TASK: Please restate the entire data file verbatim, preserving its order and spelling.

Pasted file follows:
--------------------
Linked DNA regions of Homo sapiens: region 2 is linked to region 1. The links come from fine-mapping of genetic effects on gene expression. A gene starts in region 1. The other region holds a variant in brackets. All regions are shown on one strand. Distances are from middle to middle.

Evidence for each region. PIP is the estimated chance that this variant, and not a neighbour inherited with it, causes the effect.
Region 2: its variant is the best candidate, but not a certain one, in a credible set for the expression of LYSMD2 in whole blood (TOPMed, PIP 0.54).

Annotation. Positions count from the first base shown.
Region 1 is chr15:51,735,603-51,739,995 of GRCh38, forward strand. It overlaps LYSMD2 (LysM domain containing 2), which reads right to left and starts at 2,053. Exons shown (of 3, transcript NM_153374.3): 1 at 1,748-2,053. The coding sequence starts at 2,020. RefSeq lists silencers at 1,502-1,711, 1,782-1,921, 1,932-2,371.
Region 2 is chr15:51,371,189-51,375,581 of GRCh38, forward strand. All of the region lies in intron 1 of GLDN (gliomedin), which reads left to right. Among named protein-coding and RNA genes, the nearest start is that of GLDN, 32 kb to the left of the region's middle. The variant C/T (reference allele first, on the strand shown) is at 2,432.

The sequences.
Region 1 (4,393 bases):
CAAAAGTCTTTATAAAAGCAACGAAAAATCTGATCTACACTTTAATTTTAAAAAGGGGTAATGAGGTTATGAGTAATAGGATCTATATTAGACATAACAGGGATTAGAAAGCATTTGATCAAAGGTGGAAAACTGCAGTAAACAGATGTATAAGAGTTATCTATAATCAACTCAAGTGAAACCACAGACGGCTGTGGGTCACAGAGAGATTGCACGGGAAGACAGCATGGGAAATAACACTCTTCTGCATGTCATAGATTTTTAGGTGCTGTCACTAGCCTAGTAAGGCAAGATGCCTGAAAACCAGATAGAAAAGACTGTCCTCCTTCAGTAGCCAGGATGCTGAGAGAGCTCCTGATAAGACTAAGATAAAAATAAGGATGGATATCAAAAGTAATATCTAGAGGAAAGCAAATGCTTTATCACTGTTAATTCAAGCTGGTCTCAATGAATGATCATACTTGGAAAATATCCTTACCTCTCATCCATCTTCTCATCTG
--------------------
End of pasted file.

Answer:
Linked DNA regions of Homo sapiens: region 2 is linked to region 1. The links come from fine-mapping of genetic effects on gene expression. A gene starts in region 1. The other region holds a variant in brackets. All regions are shown on one strand. Distances are from middle to middle.

Evidence for each region. PIP is the estimated chance that this variant, and not a neighbour inherited with it, causes the effect.
Region 2: its variant is the best candidate, but not a certain one, in a credible set for the expression of LYSMD2 in whole blood (TOPMed, PIP 0.54).

Annotation. Positions count from the first base shown.
Region 1 is chr15:51,735,603-51,739,995 of GRCh38, forward strand. It overlaps LYSMD2 (LysM domain containing 2), which reads right to left and starts at 2,053. Exons shown (of 3, transcript NM_153374.3): 1 at 1,748-2,053. The coding sequence starts at 2,020. RefSeq lists silencers at 1,502-1,711, 1,782-1,921, 1,932-2,371.
Region 2 is chr15:51,371,189-51,375,581 of GRCh38, forward strand. All of the region lies in intron 1 of GLDN (gliomedin), which reads left to right. Among named protein-coding and RNA genes, the nearest start is that of GLDN, 32 kb to the left of the region's middle. The variant C/T (reference allele first, on the strand shown) is at 2,432.

The sequences.
Region 1 (4,393 bases):
CAAAAGTCTTTATAAAAGCAACGAAAAATCTGATCTACACTTTAATTTTAAAAAGGGGTAATGAGGTTATGAGTAATAGGATCTATATTAGACATAACAGGGATTAGAAAGCATTTGATCAAAGGTGGAAAACTGCAGTAAACAGATGTATAAGAGTTATCTATAATCAACTCAAGTGAAACCACAGACGGCTGTGGGTCACAGAGAGATTGCACGGGAAGACAGCATGGGAAATAACACTCTTCTGCATGTCATAGATTTTTAGGTGCTGTCACTAGCCTAGTAAGGCAAGATGCCTGAAAACCAGATAGAAAAGACTGTCCTCCTTCAGTAGCCAGGATGCTGAGAGAGCTCCTGATAAGACTAAGATAAAAATAAGGATGGATATCAAAAGTAATATCTAGAGGAAAGCAAATGCTTTATCACTGTTAATTCAAGCTGGTCTCAATGAATGATCATACTTGGAAAATATCCTTACCTCTCATCCATCTTCTCATCTG